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Thermal antinociceptive effect of orally administered gabapentin in healthy cats

Bruno H. Pypendop DrMedVet, DrVetSci1, Kristine T. Siao BS2, and Jan E. Ilkiw BVSc, PhD3
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  • 1 Department of Surgical and Radiological Sciences, School of Veterinary Medicine, University of California-Davis, Davis, CA 95616.
  • | 2 Department of Surgical and Radiological Sciences, School of Veterinary Medicine, University of California-Davis, Davis, CA 95616.
  • | 3 Department of Surgical and Radiological Sciences, School of Veterinary Medicine, University of California-Davis, Davis, CA 95616.

Abstract

Objective—To determine the thermal antinociceptive effect of various single doses of gabapentin administered orally in cats.

Animals—6 healthy adult domestic shorthair cats.

Procedures—Baseline skin temperature and baseline thermal threshold were determined via application of a thermal probe to the thorax of each cat prior to oral administration (in random order) of an empty capsule (placebo) or a capsule containing 5, 10, or 30 mg of gabapentin/kg (4 experiments/cat). After each treatment, thermal threshold was determined at intervals during an 8-hour period. Plasma gabapentin concentration was measured prior to and at 1-hour intervals after drug administration. Dose and time effects were analyzed by use of a repeated-measures ANOVA.

Results—Peak plasma gabapentin concentration increased with increasing gabapentin dose. After administration of the 5, 10, and 30 mg/kg doses, median interval until the greatest gabapentin concentration was detected was 60, 120, and 90 minutes, respectively (interval ranges were 60 to 120 minutes, 60 to 120 minutes, and 60 to 180 minutes, respectively). In the experiments involving administration of the placebo or increasing doses of gabapentin, mean ± SD baseline skin temperature and thermal threshold were 36.8 ± 1.21°C and 45.8 ± 4.4°C, 36.9 ± 1.1°C and 43.1 ± 2.4°C, 37.0 ± 0.7°C and 44.0 ± 1.5°C, and 36.1 ± 1.7°C and 43.3 ± 3.3°C, respectively. There was no significant effect of treatment on thermal threshold.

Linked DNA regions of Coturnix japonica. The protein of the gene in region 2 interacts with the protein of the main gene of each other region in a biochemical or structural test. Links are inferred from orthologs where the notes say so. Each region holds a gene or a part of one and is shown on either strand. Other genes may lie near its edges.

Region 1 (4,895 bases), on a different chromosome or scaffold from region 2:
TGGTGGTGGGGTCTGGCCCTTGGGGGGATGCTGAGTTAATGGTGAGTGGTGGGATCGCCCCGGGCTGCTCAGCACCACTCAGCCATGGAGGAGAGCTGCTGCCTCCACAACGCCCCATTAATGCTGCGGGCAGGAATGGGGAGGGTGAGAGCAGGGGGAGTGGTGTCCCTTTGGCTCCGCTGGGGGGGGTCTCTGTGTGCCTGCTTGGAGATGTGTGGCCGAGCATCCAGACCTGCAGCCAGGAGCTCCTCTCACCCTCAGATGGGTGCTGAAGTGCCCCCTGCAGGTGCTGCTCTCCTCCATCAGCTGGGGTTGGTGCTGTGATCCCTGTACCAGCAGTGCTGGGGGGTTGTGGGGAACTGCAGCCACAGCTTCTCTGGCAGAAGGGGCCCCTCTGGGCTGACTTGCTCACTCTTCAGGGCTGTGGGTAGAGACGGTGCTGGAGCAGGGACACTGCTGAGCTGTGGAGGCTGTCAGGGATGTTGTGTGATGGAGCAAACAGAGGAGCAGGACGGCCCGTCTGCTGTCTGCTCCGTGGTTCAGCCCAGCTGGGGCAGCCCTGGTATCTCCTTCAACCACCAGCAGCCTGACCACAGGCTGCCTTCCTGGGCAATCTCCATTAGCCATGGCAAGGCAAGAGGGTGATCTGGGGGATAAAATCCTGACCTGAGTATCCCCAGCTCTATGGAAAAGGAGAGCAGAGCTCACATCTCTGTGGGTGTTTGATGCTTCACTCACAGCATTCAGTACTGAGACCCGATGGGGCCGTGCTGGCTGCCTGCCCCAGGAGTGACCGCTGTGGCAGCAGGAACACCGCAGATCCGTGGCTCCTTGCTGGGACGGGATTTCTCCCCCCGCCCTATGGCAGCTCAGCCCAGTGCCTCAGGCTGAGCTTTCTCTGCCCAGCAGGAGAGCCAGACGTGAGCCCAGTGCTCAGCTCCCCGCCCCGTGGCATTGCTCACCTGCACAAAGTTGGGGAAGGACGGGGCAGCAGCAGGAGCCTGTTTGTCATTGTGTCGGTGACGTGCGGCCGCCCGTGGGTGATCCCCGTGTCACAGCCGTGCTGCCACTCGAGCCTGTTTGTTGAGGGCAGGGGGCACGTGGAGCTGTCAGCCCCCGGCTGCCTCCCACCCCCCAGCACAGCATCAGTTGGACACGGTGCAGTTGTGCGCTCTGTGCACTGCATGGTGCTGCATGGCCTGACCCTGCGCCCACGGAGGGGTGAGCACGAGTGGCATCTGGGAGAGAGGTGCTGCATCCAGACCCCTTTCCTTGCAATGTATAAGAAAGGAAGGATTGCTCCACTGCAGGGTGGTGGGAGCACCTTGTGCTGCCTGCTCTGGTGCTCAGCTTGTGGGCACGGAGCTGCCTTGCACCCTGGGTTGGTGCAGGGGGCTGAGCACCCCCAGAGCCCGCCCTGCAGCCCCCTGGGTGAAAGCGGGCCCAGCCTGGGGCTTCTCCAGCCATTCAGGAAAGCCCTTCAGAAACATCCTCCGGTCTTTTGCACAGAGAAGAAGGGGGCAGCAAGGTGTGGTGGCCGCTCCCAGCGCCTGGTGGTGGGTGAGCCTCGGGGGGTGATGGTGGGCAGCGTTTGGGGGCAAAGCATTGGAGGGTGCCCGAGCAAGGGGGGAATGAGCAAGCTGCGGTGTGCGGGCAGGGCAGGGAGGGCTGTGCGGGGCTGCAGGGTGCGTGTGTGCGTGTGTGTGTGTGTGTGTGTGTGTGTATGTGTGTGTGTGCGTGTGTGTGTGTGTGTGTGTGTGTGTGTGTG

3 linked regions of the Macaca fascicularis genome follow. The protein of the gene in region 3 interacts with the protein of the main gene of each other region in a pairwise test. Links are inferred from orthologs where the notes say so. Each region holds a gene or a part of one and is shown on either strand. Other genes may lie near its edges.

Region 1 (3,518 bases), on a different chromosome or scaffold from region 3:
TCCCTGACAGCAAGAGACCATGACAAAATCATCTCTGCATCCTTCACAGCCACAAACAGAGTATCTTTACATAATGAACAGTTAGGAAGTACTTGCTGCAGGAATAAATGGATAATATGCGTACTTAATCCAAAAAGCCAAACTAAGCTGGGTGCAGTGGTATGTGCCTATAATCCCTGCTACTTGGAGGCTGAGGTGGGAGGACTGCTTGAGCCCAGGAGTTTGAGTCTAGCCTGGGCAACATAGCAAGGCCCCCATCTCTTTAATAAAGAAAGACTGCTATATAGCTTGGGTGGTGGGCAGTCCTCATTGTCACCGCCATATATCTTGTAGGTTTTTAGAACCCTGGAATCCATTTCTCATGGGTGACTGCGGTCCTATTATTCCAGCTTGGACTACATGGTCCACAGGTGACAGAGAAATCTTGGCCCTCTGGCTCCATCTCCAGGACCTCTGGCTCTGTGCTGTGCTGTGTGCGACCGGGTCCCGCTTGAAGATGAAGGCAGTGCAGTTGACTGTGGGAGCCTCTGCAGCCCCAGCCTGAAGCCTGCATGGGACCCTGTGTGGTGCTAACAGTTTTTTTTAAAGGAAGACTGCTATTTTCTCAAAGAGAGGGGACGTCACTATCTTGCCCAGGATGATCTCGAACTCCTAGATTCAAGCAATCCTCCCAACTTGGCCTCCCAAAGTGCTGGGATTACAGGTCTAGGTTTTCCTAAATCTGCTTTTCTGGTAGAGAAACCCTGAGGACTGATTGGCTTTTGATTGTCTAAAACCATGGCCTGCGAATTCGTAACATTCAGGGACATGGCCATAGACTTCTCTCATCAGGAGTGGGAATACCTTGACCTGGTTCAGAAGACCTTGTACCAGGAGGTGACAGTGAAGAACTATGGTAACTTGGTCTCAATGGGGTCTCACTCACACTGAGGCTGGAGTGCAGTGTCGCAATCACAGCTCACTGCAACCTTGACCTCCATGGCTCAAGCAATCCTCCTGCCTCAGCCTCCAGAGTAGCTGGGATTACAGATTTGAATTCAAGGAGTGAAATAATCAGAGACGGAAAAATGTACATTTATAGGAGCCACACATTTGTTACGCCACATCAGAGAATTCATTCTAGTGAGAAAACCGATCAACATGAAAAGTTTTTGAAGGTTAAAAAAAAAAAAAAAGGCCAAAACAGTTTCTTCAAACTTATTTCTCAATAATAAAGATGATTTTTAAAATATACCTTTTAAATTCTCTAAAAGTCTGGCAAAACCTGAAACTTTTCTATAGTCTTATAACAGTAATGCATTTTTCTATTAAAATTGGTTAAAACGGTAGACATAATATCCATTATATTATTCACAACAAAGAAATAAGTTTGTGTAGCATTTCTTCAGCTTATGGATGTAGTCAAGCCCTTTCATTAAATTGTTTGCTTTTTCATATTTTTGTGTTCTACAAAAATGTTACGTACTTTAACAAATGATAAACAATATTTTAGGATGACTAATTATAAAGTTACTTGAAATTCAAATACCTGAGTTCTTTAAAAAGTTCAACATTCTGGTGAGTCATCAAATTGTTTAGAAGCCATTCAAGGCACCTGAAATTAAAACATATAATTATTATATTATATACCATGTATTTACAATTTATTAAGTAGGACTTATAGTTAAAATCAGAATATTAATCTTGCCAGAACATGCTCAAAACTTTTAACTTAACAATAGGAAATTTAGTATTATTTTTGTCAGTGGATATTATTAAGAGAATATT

Conclusions and Clinical Relevance—At the doses evaluated, orally administered gabapentin did not affect the thermal threshold in healthy cats and therefore did not appear to provide thermal antinociception. (Am J Vet Res 2010;71:1027–1032)

Abstract

Objective—To determine the thermal antinociceptive effect of various single doses of gabapentin administered orally in cats.

Animals—6 healthy adult domestic shorthair cats.

Procedures—Baseline skin temperature and baseline thermal threshold were determined via application of a thermal probe to the thorax of each cat prior to oral administration (in random order) of an empty capsule (placebo) or a capsule containing 5, 10, or 30 mg of gabapentin/kg (4 experiments/cat). After each treatment, thermal threshold was determined at intervals during an 8-hour period. Plasma gabapentin concentration was measured prior to and at 1-hour intervals after drug administration. Dose and time effects were analyzed by use of a repeated-measures ANOVA.

Results—Peak plasma gabapentin concentration increased with increasing gabapentin dose. After administration of the 5, 10, and 30 mg/kg doses, median interval until the greatest gabapentin concentration was detected was 60, 120, and 90 minutes, respectively (interval ranges were 60 to 120 minutes, 60 to 120 minutes, and 60 to 180 minutes, respectively). In the experiments involving administration of the placebo or increasing doses of gabapentin, mean ± SD baseline skin temperature and thermal threshold were 36.8 ± 1.21°C and 45.8 ± 4.4°C, 36.9 ± 1.1°C and 43.1 ± 2.4°C, 37.0 ± 0.7°C and 44.0 ± 1.5°C, and 36.1 ± 1.7°C and 43.3 ± 3.3°C, respectively. There was no significant effect of treatment on thermal threshold.

Conclusions and Clinical Relevance—At the doses evaluated, orally administered gabapentin did not affect the thermal threshold in healthy cats and therefore did not appear to provide thermal antinociception. (Am J Vet Res 2010;71:1027–1032)

Contributor Notes

Supported by the Winn Feline Foundation; the George Sydney and Phyllis Redmond Miller Trust; and the Center for Companion Animal Health, School of Veterinary Medicine, University of California-Davis.

The authors thank Scott Stanley for assistance with the plasma gabapentin and methylgabapentin concentration determinations.

Address correspondence to Dr. Pypendop (bhpypendop@ucdavis.edu).